I've spent the afternoon researching the PCIe version of the E-MU 0404 - apparently its useless for gaming, but good as a measurement tool. Will keep chipping away at this - as I said, it frustrates the hell out of me that people who charge good money for electronics cant be bothered to do the calculation you have outlined above and publish that figure. Truly pathetic - not universal, but annoying nonetheless. 

post #5 of 46
Quote:
Originally Posted by mikeaj View Post
divider.png

 

Note that many sound cards have fairly low input impedance, for example in the case of the Xonar series it is only about 4 kiloohms. Therefore, lower resistor values would work better.

Although the EMU0404 does seem to have high impedance (and even differential) inputs. Still, adding high serial resistance can degrade the signal to noise ratio (see here).


Edited by stv014 - 5/10/12 at 12:25am
post #6 of 46
Quote:

Originally Posted by estreeter View Post

 

     We all know the drill - I cant link to the blog or paste his opinions, but most of you will have read the scathing criticisms of RMAA as a measurement tool etc. Those who want to turn this into another philosophical debate, please read no further.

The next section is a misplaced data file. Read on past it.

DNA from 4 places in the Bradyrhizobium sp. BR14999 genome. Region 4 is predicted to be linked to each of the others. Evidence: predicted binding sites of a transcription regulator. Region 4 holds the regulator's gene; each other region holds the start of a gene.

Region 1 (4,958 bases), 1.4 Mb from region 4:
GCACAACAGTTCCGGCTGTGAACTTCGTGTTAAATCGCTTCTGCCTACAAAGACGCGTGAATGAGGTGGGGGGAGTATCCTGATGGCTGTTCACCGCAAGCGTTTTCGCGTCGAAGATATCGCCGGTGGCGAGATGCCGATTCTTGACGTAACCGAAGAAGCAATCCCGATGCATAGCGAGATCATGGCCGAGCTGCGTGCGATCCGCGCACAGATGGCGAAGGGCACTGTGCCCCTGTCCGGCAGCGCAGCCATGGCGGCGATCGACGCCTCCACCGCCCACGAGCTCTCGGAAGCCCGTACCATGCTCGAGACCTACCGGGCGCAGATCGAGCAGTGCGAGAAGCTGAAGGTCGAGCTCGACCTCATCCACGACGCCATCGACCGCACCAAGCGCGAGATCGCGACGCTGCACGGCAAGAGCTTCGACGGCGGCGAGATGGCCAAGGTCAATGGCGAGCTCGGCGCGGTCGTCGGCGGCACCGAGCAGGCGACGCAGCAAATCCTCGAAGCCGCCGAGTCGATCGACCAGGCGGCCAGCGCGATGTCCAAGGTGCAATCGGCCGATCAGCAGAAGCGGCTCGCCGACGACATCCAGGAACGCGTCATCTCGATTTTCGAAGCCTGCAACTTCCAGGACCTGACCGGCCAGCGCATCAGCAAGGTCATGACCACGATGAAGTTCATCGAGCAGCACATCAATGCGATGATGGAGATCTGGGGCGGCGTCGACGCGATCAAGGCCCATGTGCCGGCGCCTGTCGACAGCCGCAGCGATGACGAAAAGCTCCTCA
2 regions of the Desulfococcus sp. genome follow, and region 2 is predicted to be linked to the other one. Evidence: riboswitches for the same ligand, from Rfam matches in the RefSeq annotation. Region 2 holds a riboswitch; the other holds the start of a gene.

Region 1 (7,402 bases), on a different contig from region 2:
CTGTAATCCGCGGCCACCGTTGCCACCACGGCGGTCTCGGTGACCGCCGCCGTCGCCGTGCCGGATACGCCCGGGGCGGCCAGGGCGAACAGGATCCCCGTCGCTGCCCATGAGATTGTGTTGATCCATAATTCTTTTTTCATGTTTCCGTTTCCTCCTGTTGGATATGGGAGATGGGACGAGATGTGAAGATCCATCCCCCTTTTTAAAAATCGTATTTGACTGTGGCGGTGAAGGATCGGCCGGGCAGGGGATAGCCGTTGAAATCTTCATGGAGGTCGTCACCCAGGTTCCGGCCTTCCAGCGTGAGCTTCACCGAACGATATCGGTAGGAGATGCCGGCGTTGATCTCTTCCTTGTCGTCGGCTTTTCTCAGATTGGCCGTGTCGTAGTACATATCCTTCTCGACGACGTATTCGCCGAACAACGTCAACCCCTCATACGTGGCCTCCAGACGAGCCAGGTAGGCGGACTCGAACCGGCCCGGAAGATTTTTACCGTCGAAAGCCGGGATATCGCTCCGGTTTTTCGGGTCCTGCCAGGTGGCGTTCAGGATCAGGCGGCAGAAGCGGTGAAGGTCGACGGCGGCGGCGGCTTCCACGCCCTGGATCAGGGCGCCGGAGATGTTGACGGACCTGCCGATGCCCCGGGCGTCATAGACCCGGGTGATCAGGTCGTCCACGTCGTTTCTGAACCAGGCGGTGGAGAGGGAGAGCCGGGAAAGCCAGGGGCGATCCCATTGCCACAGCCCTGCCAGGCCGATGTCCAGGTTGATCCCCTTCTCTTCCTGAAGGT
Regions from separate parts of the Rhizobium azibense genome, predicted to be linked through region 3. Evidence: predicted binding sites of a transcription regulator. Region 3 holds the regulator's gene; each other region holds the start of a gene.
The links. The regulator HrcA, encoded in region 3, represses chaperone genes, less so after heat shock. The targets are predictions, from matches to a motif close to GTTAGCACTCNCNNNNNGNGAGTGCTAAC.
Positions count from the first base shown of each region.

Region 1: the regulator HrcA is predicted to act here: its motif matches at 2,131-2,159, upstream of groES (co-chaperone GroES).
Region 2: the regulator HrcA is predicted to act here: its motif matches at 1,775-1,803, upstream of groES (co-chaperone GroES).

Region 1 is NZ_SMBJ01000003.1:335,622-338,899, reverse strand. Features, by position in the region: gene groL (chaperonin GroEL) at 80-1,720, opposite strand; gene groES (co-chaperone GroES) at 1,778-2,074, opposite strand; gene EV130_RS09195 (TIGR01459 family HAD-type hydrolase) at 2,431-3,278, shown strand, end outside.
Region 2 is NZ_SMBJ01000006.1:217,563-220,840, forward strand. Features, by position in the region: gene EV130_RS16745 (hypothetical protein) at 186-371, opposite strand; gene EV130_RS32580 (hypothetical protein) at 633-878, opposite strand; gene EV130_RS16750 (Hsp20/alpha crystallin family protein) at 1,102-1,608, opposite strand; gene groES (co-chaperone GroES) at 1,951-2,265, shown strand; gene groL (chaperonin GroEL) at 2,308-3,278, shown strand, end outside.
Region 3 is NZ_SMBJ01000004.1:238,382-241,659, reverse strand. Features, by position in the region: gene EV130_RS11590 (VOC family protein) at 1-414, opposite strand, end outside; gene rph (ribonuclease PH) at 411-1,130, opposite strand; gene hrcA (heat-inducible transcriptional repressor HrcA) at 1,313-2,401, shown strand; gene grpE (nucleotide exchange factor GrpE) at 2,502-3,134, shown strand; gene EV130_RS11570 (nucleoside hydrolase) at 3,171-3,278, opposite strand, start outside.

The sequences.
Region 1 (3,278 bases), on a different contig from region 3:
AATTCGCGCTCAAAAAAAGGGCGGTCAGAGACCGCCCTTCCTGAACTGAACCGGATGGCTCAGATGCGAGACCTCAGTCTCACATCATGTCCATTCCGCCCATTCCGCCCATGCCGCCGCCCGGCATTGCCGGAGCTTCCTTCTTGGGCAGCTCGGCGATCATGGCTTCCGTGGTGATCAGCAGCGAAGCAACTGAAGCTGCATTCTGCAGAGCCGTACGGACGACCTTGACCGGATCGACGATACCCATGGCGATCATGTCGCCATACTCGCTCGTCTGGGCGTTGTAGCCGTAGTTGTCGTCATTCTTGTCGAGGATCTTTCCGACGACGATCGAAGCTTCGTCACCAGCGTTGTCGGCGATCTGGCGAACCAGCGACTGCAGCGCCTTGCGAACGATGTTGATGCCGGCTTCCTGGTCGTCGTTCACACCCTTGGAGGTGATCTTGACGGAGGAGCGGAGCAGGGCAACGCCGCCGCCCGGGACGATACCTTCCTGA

Most of those criticisms are related to the limitations of the RMAA software. Although there are some physical limitations of most (but not all) sound cards that make it tricky at best to use them as measurement tools, such as grounding problems due to the lack of isolated inputs and outputs, low input impedance, and limited voltage range. These can be worked around to various extents, but do make PC based measurements more challenging for most people.

 

RMAA is not quite the only software that can be used for testing/measurement/analysis purposes, however what is available is obviously not as easy and convenient to use as a high cost commercial solution, and bugs can also be a problem. I do use Visual Analyser (it is a quite useful tool, but does have some bugs, and 24 bit audio can be problematic on Windows - I normally use it under Linux with WINE), Cool Edit Pro (old commercial audio editor that I unfortunately still find more usable than the free Audacity), and various scripts/small programs I write myself in scripting languages designed specifically for audio DSP, and even C/C++. There are obviously more alternatives if you search around.